First of its kind collaboration is a significant step toward improving the health of mothers and babies in Trifinio region
The Colorado School of Public Health’s Center for Global Health announced the opening of its birth center at the Trifinio Center for Human Development in Guatemala. The new center pairs traditional birth attendants with nurses trained as skilled birth attendants so deliveries can be shifted from the home to the birth center, and if needed the local hospital. Further, the center provides a strong setting for multidisciplinary teams to evaluate maternal and child health interventions.
Midwives, OB/GYNs and pediatricians from Children’s Colorado and the University of Colorado School of Medicine have been training traditional birth attendants and community nurses in midwifery both in person and via tele-health using the World Health Organization’s safe delivery checklist, as well as the American Academy of Pediatrics’ Helping Babies Breathe® program and Laerdal’s MamaNatalie® birthing simulator to simulate both normal births and births with complications.
A birth center that enables safer deliveries
“Prior to opening the center, in 2012, more than 50% of women reported giving birth at home with the help of a traditional birth attendant. As a result, these communities had extremely high rates of maternal morbidity and neonatal mortality,” said Gretchen Heinrichs, MD, DTMH, director of Maternal Health Programs at the Center for Global Health. “With the opening of the birth center in Trifinio, we hope to quickly improve the training of traditional birth attendants who were mostly self-taught and had little outside evaluation of their skills.” An additional innovation of the center pairs nurses, who this year have received additional training in birth from a nurse midwives, with the traditional birth attendants, allowing for a safer family-centered experience.
In consultation with both local community leaders and traditional birth attendants, the birth center was designed as a safe space for deliveries where family members and traditional birth attendants are welcome. Contrary to deliveries in the local hospital where women often stay alone and remain in bed, women at the new birth center are encouraged to have family members present to support them and are free to walk and deliver in the position that is most comfortable to them. In addition, the center uses evidence-based practice to avoid potentially harmful and unnecessary interventions such as routine episiotomy.
The birth center has two delivery rooms with private baths where the baby stays in the room with the mother throughout her stay. The model of nurses partnered with the traditional birth attendants, all supervised by a back-up physician is already working. Thus far, they have successfully delivered five babies. Offering birth services is a cornerstone of the “Creciendo Sanos: Madres y Ninos” program (Growing up Healthy for Mothers and Children), which enrolls mothers early in pregnancy, provides group prenatal care visits, newborn home visits, and monthly group sessions that integrate health, development, nutrition and hygiene education, as well as track child height and weight through 3 years of age.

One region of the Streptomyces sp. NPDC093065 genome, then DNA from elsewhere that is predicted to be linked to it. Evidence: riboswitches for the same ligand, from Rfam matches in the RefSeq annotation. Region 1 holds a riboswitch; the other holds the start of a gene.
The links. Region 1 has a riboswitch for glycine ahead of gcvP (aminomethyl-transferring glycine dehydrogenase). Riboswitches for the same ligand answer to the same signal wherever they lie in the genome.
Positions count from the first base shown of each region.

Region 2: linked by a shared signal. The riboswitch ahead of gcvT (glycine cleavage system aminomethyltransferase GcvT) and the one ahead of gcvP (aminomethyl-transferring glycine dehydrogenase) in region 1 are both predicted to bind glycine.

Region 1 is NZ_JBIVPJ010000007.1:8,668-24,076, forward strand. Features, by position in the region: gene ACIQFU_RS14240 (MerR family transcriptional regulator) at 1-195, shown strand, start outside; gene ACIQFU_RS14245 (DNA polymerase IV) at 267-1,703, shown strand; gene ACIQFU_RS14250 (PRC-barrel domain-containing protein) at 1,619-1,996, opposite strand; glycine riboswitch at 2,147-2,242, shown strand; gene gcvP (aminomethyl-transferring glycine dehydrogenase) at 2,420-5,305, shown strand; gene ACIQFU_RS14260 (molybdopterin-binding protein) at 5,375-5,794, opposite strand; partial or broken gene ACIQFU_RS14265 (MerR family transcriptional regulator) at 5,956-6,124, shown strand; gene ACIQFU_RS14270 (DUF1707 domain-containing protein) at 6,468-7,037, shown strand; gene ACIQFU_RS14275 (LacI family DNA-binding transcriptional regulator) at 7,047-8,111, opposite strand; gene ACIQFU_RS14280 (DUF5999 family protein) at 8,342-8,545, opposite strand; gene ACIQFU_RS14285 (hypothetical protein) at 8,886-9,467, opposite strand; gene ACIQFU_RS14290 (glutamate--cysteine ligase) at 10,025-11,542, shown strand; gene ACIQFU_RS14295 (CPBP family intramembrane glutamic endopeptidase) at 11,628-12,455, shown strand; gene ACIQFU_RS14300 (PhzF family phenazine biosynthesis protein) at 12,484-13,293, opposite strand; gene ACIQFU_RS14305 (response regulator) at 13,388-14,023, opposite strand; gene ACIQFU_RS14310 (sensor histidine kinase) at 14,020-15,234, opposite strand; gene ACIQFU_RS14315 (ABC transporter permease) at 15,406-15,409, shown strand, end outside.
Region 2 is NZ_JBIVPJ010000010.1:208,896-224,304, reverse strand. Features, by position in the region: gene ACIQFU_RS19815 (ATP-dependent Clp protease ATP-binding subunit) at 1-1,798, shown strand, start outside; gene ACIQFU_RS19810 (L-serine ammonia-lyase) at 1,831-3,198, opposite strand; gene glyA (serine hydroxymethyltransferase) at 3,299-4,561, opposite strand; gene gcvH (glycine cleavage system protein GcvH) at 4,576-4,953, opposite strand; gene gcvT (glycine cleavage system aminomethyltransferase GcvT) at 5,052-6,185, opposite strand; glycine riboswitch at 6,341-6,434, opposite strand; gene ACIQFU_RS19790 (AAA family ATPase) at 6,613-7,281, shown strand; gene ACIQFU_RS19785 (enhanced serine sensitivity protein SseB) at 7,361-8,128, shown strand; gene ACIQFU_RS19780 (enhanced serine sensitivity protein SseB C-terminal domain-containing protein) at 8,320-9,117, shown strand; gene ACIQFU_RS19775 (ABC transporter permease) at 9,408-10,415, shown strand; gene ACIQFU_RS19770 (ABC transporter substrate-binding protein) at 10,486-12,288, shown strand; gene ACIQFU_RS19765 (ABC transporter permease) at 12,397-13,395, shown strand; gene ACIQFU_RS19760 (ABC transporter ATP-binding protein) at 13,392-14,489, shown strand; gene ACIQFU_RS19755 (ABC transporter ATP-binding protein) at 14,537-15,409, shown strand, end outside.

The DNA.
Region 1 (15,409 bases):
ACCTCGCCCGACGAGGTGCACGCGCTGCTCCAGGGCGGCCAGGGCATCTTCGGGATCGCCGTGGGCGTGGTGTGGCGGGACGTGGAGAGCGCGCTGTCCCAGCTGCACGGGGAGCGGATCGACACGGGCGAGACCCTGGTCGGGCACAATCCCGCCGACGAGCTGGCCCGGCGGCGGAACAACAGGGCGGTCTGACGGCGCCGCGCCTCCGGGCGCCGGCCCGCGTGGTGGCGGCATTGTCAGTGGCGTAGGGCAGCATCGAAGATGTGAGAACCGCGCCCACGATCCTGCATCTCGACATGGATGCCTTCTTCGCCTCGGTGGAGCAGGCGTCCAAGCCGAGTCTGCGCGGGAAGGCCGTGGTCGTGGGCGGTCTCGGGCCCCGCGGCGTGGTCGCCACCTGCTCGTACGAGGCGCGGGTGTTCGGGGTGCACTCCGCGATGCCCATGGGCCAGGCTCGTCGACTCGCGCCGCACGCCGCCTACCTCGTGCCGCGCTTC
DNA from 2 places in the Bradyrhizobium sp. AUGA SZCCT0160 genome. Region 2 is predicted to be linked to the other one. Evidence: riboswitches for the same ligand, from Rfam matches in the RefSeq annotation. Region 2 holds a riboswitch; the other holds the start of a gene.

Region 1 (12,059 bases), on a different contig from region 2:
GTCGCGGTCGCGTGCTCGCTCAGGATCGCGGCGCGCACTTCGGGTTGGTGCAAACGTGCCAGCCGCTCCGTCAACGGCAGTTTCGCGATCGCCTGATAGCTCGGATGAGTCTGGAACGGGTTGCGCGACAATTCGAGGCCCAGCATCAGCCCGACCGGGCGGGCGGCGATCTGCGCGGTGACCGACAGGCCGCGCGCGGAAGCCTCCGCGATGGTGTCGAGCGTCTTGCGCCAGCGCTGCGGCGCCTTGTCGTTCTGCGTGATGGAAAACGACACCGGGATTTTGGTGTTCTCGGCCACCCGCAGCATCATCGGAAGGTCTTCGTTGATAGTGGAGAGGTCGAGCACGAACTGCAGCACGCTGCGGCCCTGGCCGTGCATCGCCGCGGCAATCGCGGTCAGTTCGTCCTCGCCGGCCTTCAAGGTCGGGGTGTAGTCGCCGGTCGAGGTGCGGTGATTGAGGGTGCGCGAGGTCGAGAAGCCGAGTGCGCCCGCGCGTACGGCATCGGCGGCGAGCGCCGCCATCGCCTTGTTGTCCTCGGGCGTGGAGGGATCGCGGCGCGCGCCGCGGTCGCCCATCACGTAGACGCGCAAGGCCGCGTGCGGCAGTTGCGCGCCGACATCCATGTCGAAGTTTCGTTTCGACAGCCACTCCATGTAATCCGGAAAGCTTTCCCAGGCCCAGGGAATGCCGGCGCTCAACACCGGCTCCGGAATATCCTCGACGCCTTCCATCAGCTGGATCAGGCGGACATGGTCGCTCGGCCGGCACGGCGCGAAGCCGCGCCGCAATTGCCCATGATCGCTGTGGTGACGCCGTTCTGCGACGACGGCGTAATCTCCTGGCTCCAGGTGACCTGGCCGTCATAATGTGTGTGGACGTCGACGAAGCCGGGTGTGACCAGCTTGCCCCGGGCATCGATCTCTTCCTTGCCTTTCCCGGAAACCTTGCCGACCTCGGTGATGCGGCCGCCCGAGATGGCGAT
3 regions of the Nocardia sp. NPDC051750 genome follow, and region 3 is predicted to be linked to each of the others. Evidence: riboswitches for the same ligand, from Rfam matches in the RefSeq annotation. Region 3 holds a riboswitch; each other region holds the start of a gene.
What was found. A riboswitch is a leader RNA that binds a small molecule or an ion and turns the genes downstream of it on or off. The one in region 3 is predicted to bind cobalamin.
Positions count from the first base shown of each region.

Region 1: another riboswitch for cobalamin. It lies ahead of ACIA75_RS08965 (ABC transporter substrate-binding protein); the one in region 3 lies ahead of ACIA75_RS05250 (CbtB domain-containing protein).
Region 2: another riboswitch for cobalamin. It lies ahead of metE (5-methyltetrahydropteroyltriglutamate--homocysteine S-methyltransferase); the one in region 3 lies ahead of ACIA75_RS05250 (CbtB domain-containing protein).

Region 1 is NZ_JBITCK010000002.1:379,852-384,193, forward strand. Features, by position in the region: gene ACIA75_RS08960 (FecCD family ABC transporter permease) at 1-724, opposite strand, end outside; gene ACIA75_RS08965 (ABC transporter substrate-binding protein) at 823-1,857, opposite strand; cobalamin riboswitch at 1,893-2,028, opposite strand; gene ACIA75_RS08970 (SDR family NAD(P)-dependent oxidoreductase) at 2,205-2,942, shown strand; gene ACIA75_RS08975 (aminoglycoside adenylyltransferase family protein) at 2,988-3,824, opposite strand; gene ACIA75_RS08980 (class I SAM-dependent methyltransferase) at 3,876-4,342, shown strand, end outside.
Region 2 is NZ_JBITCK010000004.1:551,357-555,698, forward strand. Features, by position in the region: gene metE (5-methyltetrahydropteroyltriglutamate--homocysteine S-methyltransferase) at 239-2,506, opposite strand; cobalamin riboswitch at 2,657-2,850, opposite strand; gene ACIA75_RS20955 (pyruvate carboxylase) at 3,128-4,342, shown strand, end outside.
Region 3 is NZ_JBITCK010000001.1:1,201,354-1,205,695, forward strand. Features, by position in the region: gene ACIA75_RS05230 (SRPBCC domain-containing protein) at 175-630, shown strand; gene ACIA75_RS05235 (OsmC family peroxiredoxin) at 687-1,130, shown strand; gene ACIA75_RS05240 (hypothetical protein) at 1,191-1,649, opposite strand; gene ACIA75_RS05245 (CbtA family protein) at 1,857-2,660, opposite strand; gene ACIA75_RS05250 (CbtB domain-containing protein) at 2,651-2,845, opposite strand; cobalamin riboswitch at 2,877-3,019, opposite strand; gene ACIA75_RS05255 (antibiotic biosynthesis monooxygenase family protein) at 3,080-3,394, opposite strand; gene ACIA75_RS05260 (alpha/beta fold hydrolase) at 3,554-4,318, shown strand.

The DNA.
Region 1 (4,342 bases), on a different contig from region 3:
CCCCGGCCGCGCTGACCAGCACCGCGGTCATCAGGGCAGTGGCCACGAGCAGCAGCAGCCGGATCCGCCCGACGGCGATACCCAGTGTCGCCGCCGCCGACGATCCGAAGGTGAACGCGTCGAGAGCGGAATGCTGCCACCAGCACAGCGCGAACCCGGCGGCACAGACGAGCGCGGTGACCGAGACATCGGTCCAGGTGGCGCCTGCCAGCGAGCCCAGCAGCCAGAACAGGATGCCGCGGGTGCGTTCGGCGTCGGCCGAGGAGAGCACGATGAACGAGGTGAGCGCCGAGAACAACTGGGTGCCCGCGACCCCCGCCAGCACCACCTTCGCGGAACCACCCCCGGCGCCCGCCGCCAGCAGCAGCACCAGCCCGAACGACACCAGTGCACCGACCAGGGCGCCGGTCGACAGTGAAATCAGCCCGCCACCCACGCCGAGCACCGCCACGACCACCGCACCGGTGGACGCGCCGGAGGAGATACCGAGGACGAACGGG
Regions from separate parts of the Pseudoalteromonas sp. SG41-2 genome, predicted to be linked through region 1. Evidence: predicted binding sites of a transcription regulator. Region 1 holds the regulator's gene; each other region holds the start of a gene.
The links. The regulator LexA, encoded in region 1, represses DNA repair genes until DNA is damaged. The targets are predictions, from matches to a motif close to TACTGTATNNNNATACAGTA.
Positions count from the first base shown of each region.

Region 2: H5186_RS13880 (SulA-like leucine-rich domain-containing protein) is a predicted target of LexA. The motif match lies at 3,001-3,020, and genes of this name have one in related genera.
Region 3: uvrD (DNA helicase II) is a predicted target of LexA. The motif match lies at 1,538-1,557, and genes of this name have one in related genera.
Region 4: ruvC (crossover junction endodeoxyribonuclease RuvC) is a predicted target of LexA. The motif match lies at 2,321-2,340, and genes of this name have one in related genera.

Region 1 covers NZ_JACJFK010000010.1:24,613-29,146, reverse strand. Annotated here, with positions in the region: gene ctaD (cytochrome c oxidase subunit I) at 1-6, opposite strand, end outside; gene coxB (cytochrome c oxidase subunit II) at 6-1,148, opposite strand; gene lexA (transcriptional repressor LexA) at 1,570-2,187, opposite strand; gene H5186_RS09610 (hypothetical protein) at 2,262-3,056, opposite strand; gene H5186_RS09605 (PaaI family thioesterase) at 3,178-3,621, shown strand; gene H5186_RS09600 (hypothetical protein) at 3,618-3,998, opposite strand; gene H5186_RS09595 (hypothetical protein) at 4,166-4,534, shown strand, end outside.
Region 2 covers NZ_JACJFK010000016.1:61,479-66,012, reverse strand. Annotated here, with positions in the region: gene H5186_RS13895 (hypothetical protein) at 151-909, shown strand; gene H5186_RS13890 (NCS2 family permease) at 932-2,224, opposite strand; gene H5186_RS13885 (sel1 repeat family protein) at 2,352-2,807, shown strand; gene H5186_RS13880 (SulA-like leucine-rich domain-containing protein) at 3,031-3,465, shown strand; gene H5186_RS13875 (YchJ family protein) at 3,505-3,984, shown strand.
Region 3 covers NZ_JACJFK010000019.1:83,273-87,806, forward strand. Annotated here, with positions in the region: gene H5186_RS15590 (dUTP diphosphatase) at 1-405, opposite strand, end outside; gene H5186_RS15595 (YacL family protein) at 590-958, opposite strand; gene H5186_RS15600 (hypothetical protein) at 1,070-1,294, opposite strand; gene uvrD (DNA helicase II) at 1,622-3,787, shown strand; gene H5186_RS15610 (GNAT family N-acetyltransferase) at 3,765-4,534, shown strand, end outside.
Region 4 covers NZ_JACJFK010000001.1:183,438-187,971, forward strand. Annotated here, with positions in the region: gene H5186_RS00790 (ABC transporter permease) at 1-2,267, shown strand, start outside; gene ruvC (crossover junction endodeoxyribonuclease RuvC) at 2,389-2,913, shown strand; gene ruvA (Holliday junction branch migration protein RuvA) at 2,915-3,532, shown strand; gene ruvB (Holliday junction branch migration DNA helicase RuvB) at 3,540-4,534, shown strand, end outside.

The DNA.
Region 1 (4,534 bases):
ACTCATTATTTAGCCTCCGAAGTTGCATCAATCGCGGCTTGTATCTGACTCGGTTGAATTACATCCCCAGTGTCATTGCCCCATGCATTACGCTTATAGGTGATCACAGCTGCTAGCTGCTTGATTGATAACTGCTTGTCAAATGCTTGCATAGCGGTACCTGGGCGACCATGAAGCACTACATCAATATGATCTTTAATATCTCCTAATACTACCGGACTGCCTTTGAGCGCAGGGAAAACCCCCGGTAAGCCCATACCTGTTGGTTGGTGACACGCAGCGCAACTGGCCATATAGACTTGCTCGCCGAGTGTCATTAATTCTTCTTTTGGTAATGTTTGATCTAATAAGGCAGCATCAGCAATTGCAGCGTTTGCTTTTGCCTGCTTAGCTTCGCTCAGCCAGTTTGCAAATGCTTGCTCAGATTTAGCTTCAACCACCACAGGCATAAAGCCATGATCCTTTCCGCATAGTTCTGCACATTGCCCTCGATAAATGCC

Immediate and long-term impacts for women and babies
“By offering women in this region of Guatemala a basic level of care that we have come to take for granted in the United States, we are able to make immediate impacts on the lives of women and children in this community,” said Dr. Heinrichs. “And our long-term commitment to both the people and health professionals in these communities will allow us to make significant and enduring improvements to the health of the population.”
Leading up to the birth center opening, Dr. Heinrichs also established a pregnancy registry. “We felt like we couldn’t make progress without measuring the outcomes, and we had no idea what percentage of women were delivering at home versus in the hospital. We needed this information to understand the motivations for birthing at home, and whether a birth center would be accepted by the women in the community,” she said.
Creating a database to track pregnancies and outcomes
Registering pregnant women in a database and collecting information about their pregnancies through prenatal visits allowed a dialogue to unfold between Dr. Heinrichs, her midwifery colleagues and women from communities across the Trifinio region. Information captured in the registry included things like whether the pregnant woman had previous children, and what her birth plan was for the present pregnancy, as well as clinical data such as fetal growth, weight gain, and blood pressure.
The Trifinio Center for Human Development is the result of a public-private partnership between the Jose Fernando Bolaños Foundation, the family that owns the banana and palm oil plantations in Trifinio, the University of Colorado and Children’s Colorado. The clinic and birth center are the first permanent medical facilities in a developing country for both Children’s Colorado and the University of Colorado. The goal of this partnership is to improve the lives of the children and families of the plantation employees and people living in the surrounding communities, which suffer from high rates of maternal illiteracy, food insecurity, maternal pregnancy complications and depression, child malnutrition and child developmental delay.
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